In one week, I heard three stories. I've changed the names.
Sandra, six months into a new job with a global manufacturing company, was, after a workforce reduction, handed another person's role on top of her own. She works 12-14 hour days. Booked solidly into meetings at work, she brings files home to review in the quiet, until midnight. (Sandra is childless.)
I met her last week and noticed her hollow eyes and gray skin. Her spark has gone.
Betsy, a manager in the Canadian office of a North American firm, told me that her manager, a time zone away, called regularly to discuss business during her maternity leave, and now that she's back, phones as late as 10 pm. on a Sunday evening. He schedules phone meetings for 6 pm., "forgetting" it is one hour later where she is. But it's 7 pm. at her house, prime family time when wrangling a newborn and toddler.
Marcia, a service manager at a huge telecom, gets BlackBerry buzzes at 9 pm. saying, "WHY aren't you there?" Though she scheduled time off between Christmas and New Year's, she came in to work for two days to make sure a deal was completed. No one thanked her.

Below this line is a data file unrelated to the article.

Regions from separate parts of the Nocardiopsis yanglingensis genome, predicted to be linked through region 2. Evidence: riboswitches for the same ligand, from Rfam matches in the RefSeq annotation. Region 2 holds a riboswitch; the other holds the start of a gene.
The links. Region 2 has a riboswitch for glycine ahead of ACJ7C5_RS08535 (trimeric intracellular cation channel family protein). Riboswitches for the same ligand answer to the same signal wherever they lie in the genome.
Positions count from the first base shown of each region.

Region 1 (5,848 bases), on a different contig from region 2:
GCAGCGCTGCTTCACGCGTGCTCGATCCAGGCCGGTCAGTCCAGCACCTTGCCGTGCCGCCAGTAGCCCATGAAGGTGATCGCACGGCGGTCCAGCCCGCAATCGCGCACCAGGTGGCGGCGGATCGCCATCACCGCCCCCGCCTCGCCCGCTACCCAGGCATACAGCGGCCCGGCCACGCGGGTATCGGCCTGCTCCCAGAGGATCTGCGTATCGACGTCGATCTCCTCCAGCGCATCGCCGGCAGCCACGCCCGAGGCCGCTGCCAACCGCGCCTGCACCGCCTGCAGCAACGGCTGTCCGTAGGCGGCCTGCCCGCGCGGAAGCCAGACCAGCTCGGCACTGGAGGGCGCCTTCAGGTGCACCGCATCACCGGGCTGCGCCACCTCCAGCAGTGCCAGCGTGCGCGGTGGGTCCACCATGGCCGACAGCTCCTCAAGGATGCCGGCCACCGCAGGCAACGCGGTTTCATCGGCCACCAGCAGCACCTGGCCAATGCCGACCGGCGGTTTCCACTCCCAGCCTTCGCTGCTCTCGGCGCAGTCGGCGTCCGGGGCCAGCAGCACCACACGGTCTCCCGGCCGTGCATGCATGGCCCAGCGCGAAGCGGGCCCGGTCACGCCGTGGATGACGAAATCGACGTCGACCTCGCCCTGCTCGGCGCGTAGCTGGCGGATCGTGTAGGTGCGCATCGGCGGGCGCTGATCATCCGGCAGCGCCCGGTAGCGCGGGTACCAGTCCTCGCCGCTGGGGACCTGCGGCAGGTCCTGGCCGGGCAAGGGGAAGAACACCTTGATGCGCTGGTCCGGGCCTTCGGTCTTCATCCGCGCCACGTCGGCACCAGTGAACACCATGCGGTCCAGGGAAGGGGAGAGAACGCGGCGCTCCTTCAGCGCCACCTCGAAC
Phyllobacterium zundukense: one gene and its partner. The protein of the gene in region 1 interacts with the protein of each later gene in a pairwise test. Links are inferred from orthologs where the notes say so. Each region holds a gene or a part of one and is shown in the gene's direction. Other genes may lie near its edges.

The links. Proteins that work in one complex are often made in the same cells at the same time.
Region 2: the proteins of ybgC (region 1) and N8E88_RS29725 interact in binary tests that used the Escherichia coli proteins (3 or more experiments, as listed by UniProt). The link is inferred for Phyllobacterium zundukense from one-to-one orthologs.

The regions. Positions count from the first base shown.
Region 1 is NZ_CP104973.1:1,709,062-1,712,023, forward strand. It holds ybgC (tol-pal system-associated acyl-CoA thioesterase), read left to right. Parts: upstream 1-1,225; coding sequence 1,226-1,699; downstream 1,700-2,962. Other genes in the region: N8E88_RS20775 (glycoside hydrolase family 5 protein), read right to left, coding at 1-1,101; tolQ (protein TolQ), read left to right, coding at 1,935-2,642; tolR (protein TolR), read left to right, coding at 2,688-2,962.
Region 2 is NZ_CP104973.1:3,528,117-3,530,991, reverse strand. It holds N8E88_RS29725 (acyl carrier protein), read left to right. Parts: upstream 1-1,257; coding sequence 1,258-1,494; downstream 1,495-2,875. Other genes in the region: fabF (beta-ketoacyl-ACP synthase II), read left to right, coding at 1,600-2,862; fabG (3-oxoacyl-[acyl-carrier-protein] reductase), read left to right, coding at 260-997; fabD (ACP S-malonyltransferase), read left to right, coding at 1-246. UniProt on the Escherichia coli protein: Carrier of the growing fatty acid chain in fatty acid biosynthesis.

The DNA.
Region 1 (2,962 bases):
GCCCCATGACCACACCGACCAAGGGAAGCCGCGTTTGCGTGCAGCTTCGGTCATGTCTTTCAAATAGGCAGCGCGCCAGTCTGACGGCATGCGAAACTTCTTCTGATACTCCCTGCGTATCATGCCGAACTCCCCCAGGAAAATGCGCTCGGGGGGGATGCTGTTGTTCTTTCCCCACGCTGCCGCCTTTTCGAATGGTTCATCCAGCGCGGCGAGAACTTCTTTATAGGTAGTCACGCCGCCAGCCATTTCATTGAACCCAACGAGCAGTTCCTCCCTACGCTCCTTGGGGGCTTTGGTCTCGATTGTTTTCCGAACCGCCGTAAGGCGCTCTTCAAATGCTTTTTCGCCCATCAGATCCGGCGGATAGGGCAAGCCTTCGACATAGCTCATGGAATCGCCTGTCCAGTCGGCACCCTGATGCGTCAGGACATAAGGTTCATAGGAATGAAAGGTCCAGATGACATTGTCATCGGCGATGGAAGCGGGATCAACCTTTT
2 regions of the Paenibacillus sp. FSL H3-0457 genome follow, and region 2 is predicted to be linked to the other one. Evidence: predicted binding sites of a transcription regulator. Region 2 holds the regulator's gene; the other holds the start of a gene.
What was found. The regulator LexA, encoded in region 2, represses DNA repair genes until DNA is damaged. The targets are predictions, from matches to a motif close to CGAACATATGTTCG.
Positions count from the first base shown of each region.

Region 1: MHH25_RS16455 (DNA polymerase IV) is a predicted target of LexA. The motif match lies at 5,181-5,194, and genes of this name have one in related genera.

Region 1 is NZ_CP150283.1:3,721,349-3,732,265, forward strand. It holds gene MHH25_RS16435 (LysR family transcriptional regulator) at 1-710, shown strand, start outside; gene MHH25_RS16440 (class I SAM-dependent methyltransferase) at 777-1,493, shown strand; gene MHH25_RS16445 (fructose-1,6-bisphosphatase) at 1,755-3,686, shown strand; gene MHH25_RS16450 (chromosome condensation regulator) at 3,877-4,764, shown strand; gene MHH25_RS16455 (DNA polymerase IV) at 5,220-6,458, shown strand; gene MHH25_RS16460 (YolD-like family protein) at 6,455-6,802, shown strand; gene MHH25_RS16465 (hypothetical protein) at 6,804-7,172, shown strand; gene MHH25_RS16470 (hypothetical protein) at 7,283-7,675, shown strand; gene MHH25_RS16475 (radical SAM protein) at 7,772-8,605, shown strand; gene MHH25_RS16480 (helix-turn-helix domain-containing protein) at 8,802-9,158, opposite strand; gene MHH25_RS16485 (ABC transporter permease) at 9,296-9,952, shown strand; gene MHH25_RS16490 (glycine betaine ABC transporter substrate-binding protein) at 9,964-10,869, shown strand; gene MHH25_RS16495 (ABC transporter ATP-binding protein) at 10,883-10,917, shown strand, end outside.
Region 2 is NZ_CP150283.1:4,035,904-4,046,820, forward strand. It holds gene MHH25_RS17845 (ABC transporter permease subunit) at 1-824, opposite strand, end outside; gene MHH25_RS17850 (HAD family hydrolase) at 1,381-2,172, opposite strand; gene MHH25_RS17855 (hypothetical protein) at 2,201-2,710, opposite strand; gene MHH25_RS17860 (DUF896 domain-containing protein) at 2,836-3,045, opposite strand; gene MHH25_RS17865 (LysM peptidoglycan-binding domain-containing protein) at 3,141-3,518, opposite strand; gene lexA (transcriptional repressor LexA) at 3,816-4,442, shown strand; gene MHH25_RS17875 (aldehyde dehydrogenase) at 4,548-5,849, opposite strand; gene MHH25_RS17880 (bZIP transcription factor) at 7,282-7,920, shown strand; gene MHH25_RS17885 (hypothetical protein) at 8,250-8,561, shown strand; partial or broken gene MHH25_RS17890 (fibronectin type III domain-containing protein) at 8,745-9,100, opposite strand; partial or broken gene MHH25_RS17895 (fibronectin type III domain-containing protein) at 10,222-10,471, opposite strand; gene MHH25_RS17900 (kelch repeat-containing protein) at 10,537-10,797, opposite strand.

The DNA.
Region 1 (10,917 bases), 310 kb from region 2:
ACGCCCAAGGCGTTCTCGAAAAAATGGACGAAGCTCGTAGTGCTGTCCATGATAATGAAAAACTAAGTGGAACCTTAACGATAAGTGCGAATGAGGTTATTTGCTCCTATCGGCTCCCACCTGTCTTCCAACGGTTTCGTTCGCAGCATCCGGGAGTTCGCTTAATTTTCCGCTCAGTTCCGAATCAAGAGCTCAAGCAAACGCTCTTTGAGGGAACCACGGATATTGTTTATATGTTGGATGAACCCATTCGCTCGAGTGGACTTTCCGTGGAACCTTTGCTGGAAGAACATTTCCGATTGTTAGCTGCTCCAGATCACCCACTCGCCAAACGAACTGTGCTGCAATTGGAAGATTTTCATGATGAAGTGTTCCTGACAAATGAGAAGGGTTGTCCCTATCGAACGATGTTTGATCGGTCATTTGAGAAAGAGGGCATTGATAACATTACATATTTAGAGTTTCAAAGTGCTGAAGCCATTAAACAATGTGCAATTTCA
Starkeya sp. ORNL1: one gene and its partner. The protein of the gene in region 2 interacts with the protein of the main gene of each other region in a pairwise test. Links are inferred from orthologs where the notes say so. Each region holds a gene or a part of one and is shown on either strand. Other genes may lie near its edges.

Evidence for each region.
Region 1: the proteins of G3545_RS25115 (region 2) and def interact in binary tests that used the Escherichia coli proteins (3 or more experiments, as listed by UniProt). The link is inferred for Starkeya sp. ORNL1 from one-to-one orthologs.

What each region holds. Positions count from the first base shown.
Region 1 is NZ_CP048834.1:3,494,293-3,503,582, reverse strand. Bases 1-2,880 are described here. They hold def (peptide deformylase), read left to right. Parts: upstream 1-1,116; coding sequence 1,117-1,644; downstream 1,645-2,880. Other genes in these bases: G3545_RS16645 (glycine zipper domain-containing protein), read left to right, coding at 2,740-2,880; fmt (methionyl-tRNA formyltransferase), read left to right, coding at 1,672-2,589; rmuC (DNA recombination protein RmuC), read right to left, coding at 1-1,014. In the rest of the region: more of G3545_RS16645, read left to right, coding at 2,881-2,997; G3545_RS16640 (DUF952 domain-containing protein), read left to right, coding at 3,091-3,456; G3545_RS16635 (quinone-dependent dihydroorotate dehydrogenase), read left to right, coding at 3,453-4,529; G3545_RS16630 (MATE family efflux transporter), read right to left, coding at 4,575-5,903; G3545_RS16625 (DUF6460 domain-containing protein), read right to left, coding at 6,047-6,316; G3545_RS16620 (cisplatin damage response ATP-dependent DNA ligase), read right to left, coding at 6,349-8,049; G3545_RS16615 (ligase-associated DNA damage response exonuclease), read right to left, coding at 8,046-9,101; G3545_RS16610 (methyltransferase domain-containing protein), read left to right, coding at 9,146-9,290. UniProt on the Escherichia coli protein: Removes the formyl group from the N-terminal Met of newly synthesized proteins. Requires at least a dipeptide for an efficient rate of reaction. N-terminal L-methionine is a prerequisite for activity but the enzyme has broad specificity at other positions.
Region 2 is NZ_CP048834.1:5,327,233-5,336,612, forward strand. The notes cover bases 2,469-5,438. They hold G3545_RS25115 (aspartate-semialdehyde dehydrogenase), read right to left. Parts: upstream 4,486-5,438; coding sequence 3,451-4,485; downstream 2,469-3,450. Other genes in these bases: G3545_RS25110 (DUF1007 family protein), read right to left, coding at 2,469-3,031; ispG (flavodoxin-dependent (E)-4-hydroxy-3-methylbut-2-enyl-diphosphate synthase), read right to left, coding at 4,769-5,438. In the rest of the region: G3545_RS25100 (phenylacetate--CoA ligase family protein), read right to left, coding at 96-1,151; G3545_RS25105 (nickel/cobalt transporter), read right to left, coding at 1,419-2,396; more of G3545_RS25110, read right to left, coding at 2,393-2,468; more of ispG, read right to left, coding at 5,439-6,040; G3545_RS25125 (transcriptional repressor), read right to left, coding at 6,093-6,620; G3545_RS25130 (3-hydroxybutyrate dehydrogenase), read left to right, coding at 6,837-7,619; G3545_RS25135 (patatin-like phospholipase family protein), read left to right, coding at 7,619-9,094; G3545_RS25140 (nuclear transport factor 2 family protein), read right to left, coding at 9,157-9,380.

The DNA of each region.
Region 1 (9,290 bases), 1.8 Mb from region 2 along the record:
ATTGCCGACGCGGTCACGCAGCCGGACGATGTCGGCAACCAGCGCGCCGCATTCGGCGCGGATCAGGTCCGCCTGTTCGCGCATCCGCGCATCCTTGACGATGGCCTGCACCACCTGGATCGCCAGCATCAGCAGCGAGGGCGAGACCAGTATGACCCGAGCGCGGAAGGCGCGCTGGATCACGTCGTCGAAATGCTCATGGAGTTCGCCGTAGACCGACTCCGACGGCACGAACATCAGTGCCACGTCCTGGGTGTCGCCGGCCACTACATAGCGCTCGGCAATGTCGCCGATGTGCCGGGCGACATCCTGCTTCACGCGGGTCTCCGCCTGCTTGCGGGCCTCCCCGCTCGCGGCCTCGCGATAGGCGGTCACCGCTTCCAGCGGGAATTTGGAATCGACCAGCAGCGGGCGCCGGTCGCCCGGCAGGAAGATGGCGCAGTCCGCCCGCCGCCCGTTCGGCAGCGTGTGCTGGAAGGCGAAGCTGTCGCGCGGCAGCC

Is it a coincidence that each of these stories is a woman's?
When men tell me about the erosion of their personal time, they duck their heads as if disclosing a shameful secret. Or they brag. I heard two IT road warriors on a plane boasting about how long it had been since they had been home for a weekend. The winner hadn't seen his family in seven weeks. "What can you do?" he said dismissively.
Two of the three women are looking elsewhere. I've worked with each; they're no wimps, have a top-notch work ethic and understand that emergencies and crunches mean extra hours.
This demand on worker's personal time is increasing. If you are working days, evenings should belong to you, unless you have accepted responsibilities that require extended hours or on-call work. Some hourly workers welcome overtime as a way to make extra income. These women are salaried, and do not want the overtime even if paid.
If employees want to give mega-hours to an organization, that's their business. But I know too many people forfeiting their personal time against their will, cowed, resentful, exploited.
When I began working in corporations four decades ago, the hours were long at certain periods, but you could take compensatory time off, and no one expected to see you first thing in the morning after your red-eye flight from London. It was intense but civilized.
Many of you agree, and have commented on the factors that have contributed to the shift. And what can we do about it?
I deplore what the pressure to cede private life to corporate "productivity" is doing to these dedicated, hard-working women.